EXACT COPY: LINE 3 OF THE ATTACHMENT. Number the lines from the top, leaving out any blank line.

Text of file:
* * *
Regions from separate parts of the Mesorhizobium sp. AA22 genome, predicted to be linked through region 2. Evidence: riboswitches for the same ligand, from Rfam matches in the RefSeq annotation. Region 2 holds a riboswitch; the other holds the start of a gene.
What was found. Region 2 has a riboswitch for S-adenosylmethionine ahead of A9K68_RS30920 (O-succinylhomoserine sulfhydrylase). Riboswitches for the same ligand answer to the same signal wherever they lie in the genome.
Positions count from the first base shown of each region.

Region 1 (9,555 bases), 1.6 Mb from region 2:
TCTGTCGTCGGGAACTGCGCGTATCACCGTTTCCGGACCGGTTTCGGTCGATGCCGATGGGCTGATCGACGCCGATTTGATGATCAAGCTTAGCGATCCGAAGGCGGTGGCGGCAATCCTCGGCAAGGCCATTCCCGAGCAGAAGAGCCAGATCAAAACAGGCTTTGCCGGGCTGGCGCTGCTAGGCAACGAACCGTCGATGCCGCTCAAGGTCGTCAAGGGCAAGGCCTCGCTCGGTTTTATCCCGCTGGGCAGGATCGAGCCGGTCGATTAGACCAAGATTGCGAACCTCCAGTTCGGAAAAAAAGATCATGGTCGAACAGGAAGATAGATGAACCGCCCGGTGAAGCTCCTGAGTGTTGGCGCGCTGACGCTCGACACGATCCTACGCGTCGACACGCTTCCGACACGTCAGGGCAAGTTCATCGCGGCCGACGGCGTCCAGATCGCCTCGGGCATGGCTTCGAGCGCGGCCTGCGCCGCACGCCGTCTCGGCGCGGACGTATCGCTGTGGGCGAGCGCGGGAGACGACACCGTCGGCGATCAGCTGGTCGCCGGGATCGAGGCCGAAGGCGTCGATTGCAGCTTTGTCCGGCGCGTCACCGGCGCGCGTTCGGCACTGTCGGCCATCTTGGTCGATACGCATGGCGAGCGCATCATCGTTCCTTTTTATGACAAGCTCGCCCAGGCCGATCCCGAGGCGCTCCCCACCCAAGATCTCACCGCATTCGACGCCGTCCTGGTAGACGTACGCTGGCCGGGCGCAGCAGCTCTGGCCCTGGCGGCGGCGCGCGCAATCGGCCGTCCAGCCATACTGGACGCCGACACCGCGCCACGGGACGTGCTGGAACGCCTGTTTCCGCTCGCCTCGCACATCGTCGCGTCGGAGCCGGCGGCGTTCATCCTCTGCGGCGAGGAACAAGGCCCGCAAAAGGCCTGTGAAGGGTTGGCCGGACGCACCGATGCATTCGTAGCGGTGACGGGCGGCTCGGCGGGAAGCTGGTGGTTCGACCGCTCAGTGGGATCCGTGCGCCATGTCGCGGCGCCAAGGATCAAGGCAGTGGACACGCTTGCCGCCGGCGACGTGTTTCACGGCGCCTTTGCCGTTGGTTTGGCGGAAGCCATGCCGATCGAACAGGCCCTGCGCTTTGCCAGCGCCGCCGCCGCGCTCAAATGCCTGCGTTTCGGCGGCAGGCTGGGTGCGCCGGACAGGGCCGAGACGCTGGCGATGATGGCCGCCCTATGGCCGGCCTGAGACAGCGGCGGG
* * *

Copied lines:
Positions count from the first base shown of each region.